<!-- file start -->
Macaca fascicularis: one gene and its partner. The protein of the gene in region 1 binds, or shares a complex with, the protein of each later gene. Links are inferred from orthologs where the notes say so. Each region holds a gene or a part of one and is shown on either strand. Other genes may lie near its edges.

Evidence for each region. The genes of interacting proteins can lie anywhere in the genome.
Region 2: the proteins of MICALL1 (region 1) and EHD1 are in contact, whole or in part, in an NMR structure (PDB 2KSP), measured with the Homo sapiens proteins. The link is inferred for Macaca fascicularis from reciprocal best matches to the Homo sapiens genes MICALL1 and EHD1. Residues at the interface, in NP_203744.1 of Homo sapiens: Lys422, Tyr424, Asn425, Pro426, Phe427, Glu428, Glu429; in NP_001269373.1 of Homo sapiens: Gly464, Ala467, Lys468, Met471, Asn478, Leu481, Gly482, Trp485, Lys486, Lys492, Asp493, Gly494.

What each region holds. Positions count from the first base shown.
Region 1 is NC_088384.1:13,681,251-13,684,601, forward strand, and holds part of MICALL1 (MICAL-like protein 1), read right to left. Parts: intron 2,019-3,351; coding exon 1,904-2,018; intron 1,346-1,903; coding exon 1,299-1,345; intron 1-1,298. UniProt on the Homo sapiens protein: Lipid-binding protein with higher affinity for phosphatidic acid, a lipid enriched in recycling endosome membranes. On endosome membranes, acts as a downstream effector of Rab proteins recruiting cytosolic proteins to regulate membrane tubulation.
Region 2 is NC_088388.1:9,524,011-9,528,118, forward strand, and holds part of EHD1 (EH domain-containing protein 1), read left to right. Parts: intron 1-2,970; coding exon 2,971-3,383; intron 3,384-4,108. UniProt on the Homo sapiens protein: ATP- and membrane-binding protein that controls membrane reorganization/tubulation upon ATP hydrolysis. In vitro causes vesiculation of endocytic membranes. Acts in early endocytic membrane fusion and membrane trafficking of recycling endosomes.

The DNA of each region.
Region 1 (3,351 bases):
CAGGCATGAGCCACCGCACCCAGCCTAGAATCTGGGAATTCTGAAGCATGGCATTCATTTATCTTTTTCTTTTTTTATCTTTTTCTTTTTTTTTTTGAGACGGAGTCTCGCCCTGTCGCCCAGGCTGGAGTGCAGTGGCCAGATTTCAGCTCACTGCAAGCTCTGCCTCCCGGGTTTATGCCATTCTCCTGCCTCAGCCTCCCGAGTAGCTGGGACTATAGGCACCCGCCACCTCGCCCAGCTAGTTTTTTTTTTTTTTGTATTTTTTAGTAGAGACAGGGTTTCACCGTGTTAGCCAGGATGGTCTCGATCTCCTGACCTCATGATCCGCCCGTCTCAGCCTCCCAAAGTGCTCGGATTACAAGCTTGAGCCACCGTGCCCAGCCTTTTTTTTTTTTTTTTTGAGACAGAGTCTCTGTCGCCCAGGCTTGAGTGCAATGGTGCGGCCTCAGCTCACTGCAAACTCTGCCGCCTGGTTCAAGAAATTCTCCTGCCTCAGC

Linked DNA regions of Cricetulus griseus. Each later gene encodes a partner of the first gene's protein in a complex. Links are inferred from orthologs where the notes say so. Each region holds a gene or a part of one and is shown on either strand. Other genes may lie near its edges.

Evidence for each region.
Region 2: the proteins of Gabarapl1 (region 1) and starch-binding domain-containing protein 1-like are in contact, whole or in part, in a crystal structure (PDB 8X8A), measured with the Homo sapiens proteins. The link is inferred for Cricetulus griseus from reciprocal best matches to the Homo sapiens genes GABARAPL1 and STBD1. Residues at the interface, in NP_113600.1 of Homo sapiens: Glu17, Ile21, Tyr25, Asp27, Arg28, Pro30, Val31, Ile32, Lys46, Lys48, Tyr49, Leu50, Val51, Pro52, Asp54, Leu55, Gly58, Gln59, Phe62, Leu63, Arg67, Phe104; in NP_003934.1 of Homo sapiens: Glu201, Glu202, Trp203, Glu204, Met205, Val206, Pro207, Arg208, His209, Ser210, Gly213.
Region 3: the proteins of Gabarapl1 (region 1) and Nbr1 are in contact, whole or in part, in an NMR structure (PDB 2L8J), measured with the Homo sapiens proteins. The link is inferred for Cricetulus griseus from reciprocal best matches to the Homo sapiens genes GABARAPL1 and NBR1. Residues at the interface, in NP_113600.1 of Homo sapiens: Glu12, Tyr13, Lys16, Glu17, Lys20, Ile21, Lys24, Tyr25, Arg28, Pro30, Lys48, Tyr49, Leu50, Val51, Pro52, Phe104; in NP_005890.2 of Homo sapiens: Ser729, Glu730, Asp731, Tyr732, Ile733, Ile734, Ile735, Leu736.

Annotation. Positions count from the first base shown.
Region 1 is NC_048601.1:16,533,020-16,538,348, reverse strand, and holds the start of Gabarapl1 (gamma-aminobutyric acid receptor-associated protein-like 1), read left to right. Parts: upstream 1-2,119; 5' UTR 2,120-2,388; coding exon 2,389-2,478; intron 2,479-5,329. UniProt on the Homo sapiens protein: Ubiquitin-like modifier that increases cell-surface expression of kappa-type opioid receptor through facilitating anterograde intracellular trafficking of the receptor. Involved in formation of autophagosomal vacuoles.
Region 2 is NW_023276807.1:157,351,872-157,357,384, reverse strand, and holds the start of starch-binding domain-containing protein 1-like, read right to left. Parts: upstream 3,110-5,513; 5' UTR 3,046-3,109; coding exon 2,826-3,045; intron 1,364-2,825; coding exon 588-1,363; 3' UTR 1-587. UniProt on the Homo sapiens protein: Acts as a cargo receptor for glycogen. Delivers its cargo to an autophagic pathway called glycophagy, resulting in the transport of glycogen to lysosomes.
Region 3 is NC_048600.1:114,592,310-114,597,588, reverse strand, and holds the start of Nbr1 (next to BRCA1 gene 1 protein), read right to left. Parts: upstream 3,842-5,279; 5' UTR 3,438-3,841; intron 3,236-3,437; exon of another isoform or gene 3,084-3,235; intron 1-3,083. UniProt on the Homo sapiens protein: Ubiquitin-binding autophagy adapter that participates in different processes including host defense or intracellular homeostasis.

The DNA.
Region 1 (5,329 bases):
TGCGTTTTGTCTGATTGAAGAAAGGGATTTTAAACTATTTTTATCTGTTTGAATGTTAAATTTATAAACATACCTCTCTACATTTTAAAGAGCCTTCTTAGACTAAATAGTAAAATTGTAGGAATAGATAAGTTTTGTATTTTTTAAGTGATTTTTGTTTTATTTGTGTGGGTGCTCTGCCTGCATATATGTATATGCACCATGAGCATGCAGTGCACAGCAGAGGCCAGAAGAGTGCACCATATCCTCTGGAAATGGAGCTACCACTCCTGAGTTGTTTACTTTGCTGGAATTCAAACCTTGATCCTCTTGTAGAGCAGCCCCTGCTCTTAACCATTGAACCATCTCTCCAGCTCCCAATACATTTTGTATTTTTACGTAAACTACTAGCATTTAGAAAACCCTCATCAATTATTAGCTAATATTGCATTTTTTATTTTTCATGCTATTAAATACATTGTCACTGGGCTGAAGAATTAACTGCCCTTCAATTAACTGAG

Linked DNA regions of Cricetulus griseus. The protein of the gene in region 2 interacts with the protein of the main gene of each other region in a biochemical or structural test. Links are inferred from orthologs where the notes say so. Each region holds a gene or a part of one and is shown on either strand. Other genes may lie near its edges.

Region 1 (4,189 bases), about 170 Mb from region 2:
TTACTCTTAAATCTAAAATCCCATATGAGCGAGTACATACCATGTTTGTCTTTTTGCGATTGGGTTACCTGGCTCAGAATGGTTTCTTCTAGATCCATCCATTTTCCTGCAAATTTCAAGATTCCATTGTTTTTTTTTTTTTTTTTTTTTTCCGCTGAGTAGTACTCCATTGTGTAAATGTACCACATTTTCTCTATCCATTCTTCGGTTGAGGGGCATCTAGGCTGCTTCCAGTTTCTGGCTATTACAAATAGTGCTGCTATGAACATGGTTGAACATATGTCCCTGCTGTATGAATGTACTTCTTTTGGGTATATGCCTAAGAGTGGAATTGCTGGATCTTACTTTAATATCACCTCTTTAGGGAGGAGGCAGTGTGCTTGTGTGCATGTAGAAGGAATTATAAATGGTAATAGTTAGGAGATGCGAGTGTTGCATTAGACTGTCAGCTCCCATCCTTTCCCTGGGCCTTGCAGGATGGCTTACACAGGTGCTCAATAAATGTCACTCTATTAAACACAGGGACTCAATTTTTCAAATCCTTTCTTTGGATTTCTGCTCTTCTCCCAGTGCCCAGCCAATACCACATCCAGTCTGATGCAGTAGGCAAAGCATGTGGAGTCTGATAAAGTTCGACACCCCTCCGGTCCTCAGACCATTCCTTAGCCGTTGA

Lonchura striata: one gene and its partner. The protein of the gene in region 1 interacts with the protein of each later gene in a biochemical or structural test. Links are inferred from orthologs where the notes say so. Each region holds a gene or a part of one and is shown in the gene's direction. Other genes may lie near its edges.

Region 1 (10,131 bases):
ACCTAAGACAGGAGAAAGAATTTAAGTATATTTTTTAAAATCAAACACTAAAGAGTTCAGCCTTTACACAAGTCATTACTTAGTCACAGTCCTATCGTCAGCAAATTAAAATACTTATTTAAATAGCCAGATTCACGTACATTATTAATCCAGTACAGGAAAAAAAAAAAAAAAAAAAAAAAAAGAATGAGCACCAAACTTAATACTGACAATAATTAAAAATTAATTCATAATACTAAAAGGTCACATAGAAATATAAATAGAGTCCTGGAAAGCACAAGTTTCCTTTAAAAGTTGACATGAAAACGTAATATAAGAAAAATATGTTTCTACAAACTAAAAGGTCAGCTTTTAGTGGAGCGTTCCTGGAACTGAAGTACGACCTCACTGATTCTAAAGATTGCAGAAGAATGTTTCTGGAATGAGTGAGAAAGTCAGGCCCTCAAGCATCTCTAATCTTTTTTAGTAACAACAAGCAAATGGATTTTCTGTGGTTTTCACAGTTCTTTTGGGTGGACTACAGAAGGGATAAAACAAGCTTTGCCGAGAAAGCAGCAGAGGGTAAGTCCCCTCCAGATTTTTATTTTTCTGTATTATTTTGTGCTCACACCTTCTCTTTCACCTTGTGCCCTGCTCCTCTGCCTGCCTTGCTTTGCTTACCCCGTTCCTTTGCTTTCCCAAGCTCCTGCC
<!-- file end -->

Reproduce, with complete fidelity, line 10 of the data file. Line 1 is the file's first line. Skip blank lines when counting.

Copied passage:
Linked DNA regions of Cricetulus griseus. Each later gene encodes a partner of the first gene's protein in a complex. Links are inferred from orthologs where the notes say so. Each region holds a gene or a part of one and is shown on either strand. Other genes may lie near its edges.